Bond said hunters in Twiggs County have been clamoring for a bear hunt there for years, and in a recent opinion survey most participants favored hunting them. Comments to DNR were overwhelmingly positive when the open season hunt was proposed, said John Bowers, DNR’s assistant chief for game management.
The hunt was also intended to cut down on conflicts between bears and humans in Houston and Bibb counties -- where no bears were actually killed.
“We were getting to the point where we were getting more and more bear complaints and more showing up where they shouldn’t be and getting habituated to humans,” Bond said. “We thought (the hunt) would help increase their fear of humans.”
Bond expressed surprise that so many bears were killed in such a small area and that none were killed in Houston County -- although one was shot there that wasn’t recovered, he said.
“As long as you don’t go over 10 percent of your population (harvested by hunters), you’re OK,” Bond said. “But for Twiggs County, it might be kind of concerning to lose 17 females.”
“That’s an awful lot of bears to be killing out of one place,” Stillwell said. “It’s not as if we have thousands and thousands of bears like we do deer.”
Trussell argues that if the rules aren’t changed, “the harvest is going to increase next year, probably by a harmful amount.”
He thinks Georgia should follow the example of South Carolina, which allowed its first bear hunt in three coastal counties this month. According to The State newspaper in Columbia, a quota system was used to permit just 30 hunters to have a shot at the population of 500 or so bears over the course of several weeks.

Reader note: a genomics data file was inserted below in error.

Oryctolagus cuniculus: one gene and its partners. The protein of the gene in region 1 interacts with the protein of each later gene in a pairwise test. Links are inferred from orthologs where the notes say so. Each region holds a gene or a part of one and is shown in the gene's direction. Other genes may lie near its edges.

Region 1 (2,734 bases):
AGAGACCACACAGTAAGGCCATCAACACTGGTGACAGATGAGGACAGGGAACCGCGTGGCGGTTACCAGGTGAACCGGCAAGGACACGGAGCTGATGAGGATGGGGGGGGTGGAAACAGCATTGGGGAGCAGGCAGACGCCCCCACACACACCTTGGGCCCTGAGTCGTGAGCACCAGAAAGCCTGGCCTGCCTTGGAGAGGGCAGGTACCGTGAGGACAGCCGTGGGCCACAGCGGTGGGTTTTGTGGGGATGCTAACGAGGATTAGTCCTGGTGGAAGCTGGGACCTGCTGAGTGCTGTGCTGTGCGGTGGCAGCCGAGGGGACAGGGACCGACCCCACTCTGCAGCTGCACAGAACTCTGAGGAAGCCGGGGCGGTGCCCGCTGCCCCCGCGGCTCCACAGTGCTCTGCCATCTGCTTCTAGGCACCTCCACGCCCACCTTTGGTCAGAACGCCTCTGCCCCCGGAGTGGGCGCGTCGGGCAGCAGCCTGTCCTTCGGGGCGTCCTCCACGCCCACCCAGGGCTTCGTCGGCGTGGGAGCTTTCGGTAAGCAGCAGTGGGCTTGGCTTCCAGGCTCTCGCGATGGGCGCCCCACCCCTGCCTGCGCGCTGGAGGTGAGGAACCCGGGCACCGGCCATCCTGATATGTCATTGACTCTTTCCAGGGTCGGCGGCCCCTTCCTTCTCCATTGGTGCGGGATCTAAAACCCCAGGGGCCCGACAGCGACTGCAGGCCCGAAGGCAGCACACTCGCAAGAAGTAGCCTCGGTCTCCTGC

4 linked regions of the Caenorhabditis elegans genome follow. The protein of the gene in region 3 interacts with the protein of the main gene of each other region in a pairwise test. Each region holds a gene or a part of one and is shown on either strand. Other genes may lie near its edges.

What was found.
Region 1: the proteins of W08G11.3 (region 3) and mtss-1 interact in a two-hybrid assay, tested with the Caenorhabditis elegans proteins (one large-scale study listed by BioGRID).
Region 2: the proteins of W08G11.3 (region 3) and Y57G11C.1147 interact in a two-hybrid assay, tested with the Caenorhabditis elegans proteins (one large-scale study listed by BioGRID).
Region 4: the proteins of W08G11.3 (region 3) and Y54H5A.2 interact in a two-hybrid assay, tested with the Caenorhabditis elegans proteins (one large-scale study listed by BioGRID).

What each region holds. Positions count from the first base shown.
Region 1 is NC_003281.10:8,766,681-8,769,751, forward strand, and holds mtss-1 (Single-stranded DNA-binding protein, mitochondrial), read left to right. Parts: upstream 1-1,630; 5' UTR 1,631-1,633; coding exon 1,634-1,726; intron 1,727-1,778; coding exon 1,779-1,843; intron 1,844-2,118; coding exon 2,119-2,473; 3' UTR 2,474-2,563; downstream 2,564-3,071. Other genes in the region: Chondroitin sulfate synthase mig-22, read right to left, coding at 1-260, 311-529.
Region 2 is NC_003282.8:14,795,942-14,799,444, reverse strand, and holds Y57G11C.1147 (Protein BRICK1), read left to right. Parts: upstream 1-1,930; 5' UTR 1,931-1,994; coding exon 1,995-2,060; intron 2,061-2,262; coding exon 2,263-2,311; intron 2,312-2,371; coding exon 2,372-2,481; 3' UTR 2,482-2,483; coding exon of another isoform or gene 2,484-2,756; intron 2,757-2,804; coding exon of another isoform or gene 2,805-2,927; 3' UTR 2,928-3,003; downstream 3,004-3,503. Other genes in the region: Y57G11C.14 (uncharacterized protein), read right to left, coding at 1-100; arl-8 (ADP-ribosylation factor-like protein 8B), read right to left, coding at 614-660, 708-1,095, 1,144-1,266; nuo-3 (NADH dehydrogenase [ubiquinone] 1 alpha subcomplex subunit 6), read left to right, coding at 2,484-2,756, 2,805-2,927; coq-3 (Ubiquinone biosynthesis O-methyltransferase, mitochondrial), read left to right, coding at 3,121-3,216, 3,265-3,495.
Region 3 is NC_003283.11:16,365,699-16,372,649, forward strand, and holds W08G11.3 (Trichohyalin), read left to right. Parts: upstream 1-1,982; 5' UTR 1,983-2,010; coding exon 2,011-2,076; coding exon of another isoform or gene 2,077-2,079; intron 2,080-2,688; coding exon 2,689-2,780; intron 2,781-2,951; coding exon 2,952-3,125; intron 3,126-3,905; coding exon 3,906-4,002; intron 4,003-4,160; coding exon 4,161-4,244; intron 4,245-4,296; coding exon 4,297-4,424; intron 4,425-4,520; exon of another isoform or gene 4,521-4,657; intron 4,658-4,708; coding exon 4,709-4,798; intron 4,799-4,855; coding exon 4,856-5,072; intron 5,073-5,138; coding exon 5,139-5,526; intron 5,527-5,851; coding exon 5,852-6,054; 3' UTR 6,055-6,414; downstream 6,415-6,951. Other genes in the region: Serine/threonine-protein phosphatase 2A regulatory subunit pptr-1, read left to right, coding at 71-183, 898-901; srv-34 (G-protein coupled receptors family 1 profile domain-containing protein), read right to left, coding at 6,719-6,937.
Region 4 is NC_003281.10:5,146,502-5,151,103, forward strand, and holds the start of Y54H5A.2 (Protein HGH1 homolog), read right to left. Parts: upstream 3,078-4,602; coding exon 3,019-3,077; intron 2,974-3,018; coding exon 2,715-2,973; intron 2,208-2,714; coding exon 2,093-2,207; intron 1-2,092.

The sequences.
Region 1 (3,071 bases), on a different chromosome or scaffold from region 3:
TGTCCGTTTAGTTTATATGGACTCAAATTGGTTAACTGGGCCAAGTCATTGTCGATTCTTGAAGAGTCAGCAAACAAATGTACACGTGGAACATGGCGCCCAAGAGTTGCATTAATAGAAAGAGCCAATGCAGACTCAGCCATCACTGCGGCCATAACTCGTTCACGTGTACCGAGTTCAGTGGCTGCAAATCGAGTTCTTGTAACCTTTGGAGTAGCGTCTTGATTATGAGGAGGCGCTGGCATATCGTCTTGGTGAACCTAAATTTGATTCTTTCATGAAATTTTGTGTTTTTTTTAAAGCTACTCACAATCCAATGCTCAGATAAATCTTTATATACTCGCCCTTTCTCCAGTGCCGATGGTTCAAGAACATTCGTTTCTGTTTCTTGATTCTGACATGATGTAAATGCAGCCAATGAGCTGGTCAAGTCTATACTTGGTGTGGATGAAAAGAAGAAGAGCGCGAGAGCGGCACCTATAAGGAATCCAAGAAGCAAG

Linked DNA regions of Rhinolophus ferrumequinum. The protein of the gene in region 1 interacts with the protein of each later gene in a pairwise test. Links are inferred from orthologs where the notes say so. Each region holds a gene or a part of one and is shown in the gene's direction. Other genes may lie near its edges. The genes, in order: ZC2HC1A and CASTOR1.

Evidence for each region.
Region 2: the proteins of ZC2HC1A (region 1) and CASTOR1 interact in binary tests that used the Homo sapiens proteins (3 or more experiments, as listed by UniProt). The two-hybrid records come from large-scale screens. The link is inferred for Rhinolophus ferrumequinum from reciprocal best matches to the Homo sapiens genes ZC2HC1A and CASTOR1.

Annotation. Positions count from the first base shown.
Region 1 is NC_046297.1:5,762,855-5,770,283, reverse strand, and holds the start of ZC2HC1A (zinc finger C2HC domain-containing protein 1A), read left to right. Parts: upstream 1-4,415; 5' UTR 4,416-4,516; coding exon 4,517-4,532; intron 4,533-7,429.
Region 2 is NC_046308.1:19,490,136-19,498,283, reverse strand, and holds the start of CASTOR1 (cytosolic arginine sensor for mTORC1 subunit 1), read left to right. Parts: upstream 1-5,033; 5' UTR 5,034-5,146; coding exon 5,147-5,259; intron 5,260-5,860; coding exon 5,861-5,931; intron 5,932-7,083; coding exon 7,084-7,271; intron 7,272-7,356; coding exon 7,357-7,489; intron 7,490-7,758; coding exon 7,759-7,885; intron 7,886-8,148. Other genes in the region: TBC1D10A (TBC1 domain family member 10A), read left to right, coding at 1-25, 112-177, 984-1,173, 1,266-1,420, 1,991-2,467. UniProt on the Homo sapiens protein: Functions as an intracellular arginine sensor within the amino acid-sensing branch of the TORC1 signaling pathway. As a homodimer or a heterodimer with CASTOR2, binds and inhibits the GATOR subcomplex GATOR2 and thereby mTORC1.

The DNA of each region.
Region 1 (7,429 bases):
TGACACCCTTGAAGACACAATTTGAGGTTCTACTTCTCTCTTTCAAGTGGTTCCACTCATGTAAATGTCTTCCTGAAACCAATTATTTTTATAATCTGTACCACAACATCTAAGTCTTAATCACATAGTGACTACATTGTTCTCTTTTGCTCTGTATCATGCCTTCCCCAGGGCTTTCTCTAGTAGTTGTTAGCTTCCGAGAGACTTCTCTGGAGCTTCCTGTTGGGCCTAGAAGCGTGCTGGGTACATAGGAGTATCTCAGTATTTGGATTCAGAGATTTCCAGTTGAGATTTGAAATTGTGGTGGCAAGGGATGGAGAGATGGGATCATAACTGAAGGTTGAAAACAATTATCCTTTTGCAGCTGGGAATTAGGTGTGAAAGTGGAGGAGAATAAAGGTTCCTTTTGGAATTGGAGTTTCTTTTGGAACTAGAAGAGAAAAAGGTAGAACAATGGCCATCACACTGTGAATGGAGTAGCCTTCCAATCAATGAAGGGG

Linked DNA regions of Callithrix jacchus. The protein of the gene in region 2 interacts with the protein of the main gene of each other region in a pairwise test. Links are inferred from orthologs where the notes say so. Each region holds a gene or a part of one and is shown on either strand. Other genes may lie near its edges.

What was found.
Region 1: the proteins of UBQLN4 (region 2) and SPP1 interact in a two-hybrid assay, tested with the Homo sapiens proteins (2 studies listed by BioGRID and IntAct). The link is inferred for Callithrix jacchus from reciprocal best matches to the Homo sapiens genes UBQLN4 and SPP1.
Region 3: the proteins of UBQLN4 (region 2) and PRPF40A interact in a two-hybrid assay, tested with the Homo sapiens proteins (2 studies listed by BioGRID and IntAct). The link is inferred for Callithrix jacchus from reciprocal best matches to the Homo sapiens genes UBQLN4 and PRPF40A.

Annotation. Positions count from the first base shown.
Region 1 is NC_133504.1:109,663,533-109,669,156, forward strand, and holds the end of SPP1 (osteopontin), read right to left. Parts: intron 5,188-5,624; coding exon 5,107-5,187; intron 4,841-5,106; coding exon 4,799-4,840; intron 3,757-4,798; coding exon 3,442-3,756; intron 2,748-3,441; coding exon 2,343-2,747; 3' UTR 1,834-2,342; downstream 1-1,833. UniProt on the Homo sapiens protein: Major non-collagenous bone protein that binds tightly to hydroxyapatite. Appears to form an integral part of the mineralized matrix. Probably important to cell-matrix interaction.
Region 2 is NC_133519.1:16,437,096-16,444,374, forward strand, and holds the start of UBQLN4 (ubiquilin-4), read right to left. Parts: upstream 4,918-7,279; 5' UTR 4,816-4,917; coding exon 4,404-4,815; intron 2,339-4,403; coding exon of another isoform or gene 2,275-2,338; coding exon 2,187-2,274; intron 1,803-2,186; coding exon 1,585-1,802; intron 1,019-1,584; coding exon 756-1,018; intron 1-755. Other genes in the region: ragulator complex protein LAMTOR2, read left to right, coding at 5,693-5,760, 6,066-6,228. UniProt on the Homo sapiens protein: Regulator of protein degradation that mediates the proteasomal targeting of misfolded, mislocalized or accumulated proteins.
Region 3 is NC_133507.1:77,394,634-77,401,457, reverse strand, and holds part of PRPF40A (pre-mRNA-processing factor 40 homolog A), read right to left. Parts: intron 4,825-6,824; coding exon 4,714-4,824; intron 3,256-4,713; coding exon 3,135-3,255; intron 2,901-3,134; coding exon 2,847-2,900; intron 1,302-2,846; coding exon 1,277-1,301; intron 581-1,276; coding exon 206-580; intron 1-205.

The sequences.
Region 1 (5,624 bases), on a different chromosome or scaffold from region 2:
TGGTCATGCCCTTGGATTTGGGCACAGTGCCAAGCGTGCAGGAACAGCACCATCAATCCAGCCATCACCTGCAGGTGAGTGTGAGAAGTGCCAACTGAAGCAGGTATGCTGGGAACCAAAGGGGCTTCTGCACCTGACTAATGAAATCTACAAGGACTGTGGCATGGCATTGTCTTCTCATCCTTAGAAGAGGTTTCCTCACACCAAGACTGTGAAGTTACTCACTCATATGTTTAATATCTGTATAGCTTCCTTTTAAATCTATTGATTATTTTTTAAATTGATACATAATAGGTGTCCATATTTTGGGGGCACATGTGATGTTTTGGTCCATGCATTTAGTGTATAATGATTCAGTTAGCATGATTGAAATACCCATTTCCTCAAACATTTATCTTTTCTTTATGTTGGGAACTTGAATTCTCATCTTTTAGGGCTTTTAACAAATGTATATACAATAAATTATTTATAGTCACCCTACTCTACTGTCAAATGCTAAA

Georgia’s hunting seasons and rules are determined on a two-year cycle and won’t change before next year’s hunt Nov. 10, Bowers said.
“We’re pleased with the harvest that was achieved,” he said. “It fell right in line with what we anticipated. The number of females was a little higher than we would like, but is not of great concern to us.”
Bowers said the bears’ core habitat on the wildlife management acted as a preserve, since it wasn’t hunted.
But a large portion of the land that was once part of that preserve has fallen into private hands, and in many cases is leased for hunting, Trussell pointed out. About 7,000 acres each of the Ocmulgee and Oaky Woods wildlife management areas has gone into private hands since 1994.
Trussell said the 7,000 acres of Oaky Woods that Georgia stopped leasing this fall is being advertised for hunting leases now, and he expects far more hunters -- many from out of state -- to be taking aim at bears next November.
Bowers said the DNR will consider the rules again only after it has two years of data.
That data is likely to be enhanced by a new bear survey being conducted by the University of Georgia with funding from DNR and the Georgia Department of Transportation, which will be widening Ga. 96 in the heart of the bears’ territory. Underpasses for the bears are built into the highway plans, and officials want to gather information on bear movement patterns to pick the best spots, Bond said.
He said bears will be caught and radio collared, as they were in several previous studies. (Two of the bears killed last month were part of the most recent study.) Wildlife officials hope to learn more about the bear population size, reproductive habits and den sites, Bond said
Bowers said that study is starting now and will conclude in 2014.